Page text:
FCC approves SpaceX's request to fly about one-fourth of its 4,425 satellites at a lower orbit
The satellites are part of Starlink, a project to create a low-cost, high-performance broadband service
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Back in November last year, SpaceX was cleared by the Federal Communications Commission (FCC) to place over four thousand satellites in earth’s orbit for a next-generation satellite-enabled broadband service called Starlink. But after a test it conducted in February, the Elon Musk-led company decided it would work better if some of the satellites were placed in a lower orbit. So it wrote up another request to the FCC asking for permission to use a lower earth orbit, and—according to a recent report by The Verge—it’s been approved.
Back in November, the FCC had okayed SpaceX’s request to send up 4,425 Starlink satellites and put them in an orbit between 1,110 and 1,325 kilometres from the earth’s surface. In February, SpaceX sent up two satellites, Tintin A and B, to test the waters. From that mission, it learnt that Starlink would work more efficiently if some of those 4,425 satellites were placed in a lower orbit. And so, it requested the FCC once again to approve its plan to place 1,584 of its satellites at a much lower orbit of 550 kilometres from earth’s surface.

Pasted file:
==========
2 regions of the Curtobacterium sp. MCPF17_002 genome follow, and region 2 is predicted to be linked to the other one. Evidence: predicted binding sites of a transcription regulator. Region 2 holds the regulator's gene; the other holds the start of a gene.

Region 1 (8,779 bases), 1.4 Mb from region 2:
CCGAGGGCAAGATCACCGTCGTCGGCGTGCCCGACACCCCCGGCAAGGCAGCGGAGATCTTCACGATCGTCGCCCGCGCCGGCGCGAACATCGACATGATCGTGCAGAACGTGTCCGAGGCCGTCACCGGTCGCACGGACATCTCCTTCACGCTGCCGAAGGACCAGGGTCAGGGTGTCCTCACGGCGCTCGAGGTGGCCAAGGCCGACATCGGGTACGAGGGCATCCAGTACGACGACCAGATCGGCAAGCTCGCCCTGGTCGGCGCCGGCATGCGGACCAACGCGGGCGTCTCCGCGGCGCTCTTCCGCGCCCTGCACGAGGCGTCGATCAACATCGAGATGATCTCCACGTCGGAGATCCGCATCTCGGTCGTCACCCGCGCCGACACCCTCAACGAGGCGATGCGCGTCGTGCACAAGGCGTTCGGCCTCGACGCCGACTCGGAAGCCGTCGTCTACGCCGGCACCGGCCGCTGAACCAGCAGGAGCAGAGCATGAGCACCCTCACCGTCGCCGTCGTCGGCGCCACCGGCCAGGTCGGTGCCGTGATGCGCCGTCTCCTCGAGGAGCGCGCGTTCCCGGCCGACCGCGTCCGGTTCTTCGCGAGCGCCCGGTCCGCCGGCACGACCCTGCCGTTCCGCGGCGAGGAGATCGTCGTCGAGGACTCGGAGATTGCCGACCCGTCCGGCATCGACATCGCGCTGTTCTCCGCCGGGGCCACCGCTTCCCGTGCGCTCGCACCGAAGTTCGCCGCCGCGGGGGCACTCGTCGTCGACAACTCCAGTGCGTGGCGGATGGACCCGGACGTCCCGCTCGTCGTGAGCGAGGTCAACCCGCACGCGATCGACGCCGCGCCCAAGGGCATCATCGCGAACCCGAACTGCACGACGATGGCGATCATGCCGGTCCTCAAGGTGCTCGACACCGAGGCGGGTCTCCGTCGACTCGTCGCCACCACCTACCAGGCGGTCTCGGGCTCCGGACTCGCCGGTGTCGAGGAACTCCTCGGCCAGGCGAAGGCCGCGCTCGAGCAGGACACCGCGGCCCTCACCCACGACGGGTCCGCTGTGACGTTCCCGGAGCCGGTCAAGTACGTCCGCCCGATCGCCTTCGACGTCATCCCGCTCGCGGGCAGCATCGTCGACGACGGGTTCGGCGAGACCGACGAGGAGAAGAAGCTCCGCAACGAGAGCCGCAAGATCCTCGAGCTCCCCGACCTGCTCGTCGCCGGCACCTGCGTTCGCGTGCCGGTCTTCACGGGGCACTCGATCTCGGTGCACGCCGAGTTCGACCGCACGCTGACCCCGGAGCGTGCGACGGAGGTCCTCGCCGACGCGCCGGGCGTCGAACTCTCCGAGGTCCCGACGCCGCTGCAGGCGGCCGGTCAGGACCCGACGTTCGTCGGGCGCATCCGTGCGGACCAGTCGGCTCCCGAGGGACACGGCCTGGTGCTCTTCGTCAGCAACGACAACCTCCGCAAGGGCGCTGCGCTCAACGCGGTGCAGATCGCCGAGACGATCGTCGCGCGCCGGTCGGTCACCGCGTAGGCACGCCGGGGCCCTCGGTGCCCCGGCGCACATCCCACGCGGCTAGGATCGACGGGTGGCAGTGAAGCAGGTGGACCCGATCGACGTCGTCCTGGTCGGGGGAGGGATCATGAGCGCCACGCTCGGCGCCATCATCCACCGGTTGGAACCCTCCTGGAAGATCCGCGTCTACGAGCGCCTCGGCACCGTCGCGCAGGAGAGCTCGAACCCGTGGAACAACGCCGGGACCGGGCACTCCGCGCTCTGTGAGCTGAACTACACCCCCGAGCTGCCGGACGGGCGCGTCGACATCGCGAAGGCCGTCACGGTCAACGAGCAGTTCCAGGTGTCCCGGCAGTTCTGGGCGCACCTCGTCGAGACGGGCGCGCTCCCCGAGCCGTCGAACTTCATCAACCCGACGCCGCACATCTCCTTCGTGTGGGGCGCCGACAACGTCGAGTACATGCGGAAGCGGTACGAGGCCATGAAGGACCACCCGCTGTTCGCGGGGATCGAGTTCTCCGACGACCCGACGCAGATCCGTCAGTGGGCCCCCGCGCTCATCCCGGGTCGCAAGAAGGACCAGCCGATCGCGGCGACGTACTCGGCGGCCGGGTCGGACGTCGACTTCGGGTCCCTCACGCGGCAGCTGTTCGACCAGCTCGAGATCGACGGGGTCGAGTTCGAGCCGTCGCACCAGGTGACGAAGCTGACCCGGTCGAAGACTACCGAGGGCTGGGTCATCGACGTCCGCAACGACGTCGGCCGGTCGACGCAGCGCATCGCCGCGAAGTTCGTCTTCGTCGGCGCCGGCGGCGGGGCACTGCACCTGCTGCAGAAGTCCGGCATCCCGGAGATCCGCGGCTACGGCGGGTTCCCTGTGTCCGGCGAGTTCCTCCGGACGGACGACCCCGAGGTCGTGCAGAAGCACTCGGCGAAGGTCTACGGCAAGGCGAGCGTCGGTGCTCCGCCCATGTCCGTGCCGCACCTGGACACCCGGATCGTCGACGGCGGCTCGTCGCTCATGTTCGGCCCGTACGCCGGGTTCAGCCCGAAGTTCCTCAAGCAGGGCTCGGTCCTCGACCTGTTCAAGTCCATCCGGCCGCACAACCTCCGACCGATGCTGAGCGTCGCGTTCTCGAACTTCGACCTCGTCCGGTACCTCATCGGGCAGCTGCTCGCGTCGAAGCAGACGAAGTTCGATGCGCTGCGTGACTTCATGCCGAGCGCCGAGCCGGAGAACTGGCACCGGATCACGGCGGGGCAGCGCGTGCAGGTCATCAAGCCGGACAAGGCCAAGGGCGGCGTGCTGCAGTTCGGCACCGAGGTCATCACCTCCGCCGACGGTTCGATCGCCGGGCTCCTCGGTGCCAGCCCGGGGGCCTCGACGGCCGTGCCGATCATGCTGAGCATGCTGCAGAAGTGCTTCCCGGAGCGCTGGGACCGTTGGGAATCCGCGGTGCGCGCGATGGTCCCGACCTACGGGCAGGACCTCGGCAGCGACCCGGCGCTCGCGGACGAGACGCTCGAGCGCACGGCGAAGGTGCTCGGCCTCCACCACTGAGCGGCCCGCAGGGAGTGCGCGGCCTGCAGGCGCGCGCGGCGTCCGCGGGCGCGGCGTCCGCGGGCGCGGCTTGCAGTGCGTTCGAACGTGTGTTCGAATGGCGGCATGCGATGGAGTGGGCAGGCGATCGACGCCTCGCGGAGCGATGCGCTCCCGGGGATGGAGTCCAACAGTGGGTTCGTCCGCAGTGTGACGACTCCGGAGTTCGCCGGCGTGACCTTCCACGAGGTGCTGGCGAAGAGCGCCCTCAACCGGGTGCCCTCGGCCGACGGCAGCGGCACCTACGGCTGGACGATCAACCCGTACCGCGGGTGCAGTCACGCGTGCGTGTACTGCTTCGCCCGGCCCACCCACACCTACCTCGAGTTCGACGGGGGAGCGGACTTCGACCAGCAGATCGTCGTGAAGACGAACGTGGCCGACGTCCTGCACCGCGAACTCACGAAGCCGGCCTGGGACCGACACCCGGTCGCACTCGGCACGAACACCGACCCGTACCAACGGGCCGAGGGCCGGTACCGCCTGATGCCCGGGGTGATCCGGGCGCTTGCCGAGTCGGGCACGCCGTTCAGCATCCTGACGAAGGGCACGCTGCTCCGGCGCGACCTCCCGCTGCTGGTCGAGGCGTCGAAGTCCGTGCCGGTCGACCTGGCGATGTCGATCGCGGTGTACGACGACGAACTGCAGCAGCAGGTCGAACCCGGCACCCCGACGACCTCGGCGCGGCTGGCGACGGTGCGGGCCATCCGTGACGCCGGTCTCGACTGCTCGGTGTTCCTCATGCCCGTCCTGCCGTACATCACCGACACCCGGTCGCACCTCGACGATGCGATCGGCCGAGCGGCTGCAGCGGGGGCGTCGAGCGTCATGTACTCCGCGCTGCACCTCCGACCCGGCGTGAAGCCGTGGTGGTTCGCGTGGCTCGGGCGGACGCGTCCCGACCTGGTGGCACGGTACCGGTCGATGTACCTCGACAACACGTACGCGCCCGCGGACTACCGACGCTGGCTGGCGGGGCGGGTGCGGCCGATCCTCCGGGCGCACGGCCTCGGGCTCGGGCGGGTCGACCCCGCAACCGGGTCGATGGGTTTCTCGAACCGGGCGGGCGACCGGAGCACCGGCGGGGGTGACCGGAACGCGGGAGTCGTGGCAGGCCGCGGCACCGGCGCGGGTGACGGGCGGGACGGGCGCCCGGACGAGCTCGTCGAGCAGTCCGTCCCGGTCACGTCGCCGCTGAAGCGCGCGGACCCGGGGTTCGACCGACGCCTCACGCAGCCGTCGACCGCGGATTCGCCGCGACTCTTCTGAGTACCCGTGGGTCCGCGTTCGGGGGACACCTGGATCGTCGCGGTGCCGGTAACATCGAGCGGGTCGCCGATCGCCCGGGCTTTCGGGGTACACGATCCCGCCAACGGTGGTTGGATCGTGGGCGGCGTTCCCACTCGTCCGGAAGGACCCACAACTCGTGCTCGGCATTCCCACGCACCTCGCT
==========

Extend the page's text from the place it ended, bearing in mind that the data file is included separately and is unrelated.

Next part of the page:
“This approval underscores the FCC’s confidence in SpaceX’s plans to deploy its next-generation satellite constellation and connect people around the world with reliable and affordable broadband service,” said SpaceX President Gwynne Shotwell said in a statement to The Verge. According to SpaceX, placing about a fourth of those satellites at lower earth orbit reduces transmission time to 15 milliseconds while using 16 fewer satellites. What’s more, any dysfunctional satellite falling from low orbit will burn up more easily while re-entering earth and ensure it doesn’t add to space debris.
The idea behind the Starlink project is to develop a low-cost, high-performance broadband service by creating a constellation of low earth orbit satellites. SpaceX has been heading the venture since 2015 with plans to expand internet service all the way up to Mars in the distant future. The first test-flight satellites were sent up a little over a year ago using SpaceX’s Falcon 9 rocket. According to The Verge, Amazon’s Project Kuiper too has similar goals.
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